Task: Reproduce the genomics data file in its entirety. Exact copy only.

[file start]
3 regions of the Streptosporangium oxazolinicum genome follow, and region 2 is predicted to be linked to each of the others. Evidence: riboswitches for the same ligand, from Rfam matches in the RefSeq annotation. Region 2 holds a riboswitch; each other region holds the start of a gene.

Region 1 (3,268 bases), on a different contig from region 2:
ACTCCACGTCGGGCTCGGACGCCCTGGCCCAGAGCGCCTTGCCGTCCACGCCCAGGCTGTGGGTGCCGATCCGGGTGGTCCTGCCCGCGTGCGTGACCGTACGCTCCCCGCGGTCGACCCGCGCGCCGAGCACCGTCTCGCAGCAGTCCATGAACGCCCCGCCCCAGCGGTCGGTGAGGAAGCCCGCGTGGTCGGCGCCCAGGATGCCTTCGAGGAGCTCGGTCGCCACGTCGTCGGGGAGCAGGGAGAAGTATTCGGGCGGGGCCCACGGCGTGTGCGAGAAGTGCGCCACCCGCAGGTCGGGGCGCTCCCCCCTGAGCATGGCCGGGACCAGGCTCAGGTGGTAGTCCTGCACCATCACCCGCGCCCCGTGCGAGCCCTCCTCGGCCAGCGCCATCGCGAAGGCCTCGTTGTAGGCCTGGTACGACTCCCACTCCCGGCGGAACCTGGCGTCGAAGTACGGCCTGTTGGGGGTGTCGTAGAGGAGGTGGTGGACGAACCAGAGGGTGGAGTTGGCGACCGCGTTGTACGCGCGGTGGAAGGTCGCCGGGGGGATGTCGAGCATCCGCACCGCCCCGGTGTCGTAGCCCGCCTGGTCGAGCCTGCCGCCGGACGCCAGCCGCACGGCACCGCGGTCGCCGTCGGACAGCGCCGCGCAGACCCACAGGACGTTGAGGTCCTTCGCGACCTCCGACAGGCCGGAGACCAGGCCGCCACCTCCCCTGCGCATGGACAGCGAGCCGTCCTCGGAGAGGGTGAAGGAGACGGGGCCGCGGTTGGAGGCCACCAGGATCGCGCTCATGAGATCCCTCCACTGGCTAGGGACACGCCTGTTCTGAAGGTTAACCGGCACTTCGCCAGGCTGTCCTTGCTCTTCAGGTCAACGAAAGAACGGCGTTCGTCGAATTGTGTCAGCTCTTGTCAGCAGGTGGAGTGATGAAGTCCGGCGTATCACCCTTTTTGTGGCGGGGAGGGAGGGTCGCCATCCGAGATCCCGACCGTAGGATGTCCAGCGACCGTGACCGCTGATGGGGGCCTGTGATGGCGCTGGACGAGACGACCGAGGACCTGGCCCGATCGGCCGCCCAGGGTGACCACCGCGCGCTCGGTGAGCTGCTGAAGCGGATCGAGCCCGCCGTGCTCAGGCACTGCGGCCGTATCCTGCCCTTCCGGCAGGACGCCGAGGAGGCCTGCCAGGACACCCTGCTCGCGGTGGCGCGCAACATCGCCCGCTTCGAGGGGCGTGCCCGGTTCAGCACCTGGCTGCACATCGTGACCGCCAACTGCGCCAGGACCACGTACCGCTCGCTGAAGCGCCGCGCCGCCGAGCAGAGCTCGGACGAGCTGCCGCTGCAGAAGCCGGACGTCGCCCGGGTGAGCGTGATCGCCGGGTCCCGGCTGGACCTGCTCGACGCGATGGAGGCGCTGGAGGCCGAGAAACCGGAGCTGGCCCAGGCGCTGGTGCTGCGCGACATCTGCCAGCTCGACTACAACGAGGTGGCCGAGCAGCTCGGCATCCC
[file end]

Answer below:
3 regions of the Streptosporangium oxazolinicum genome follow, and region 2 is predicted to be linked to each of the others. Evidence: riboswitches for the same ligand, from Rfam matches in the RefSeq annotation. Region 2 holds a riboswitch; each other region holds the start of a gene.

Region 1 (3,268 bases), on a different contig from region 2:
ACTCCACGTCGGGCTCGGACGCCCTGGCCCAGAGCGCCTTGCCGTCCACGCCCAGGCTGTGGGTGCCGATCCGGGTGGTCCTGCCCGCGTGCGTGACCGTACGCTCCCCGCGGTCGACCCGCGCGCCGAGCACCGTCTCGCAGCAGTCCATGAACGCCCCGCCCCAGCGGTCGGTGAGGAAGCCCGCGTGGTCGGCGCCCAGGATGCCTTCGAGGAGCTCGGTCGCCACGTCGTCGGGGAGCAGGGAGAAGTATTCGGGCGGGGCCCACGGCGTGTGCGAGAAGTGCGCCACCCGCAGGTCGGGGCGCTCCCCCCTGAGCATGGCCGGGACCAGGCTCAGGTGGTAGTCCTGCACCATCACCCGCGCCCCGTGCGAGCCCTCCTCGGCCAGCGCCATCGCGAAGGCCTCGTTGTAGGCCTGGTACGACTCCCACTCCCGGCGGAACCTGGCGTCGAAGTACGGCCTGTTGGGGGTGTCGTAGAGGAGGTGGTGGACGAACCAGAGGGTGGAGTTGGCGACCGCGTTGTACGCGCGGTGGAAGGTCGCCGGGGGGATGTCGAGCATCCGCACCGCCCCGGTGTCGTAGCCCGCCTGGTCGAGCCTGCCGCCGGACGCCAGCCGCACGGCACCGCGGTCGCCGTCGGACAGCGCCGCGCAGACCCACAGGACGTTGAGGTCCTTCGCGACCTCCGACAGGCCGGAGACCAGGCCGCCACCTCCCCTGCGCATGGACAGCGAGCCGTCCTCGGAGAGGGTGAAGGAGACGGGGCCGCGGTTGGAGGCCACCAGGATCGCGCTCATGAGATCCCTCCACTGGCTAGGGACACGCCTGTTCTGAAGGTTAACCGGCACTTCGCCAGGCTGTCCTTGCTCTTCAGGTCAACGAAAGAACGGCGTTCGTCGAATTGTGTCAGCTCTTGTCAGCAGGTGGAGTGATGAAGTCCGGCGTATCACCCTTTTTGTGGCGGGGAGGGAGGGTCGCCATCCGAGATCCCGACCGTAGGATGTCCAGCGACCGTGACCGCTGATGGGGGCCTGTGATGGCGCTGGACGAGACGACCGAGGACCTGGCCCGATCGGCCGCCCAGGGTGACCACCGCGCGCTCGGTGAGCTGCTGAAGCGGATCGAGCCCGCCGTGCTCAGGCACTGCGGCCGTATCCTGCCCTTCCGGCAGGACGCCGAGGAGGCCTGCCAGGACACCCTGCTCGCGGTGGCGCGCAACATCGCCCGCTTCGAGGGGCGTGCCCGGTTCAGCACCTGGCTGCACATCGTGACCGCCAACTGCGCCAGGACCACGTACCGCTCGCTGAAGCGCCGCGCCGCCGAGCAGAGCTCGGACGAGCTGCCGCTGCAGAAGCCGGACGTCGCCCGGGTGAGCGTGATCGCCGGGTCCCGGCTGGACCTGCTCGACGCGATGGAGGCGCTGGAGGCCGAGAAACCGGAGCTGGCCCAGGCGCTGGTGCTGCGCGACATCTGCCAGCTCGACTACAACGAGGTGGCCGAGCAGCTCGGCATCCC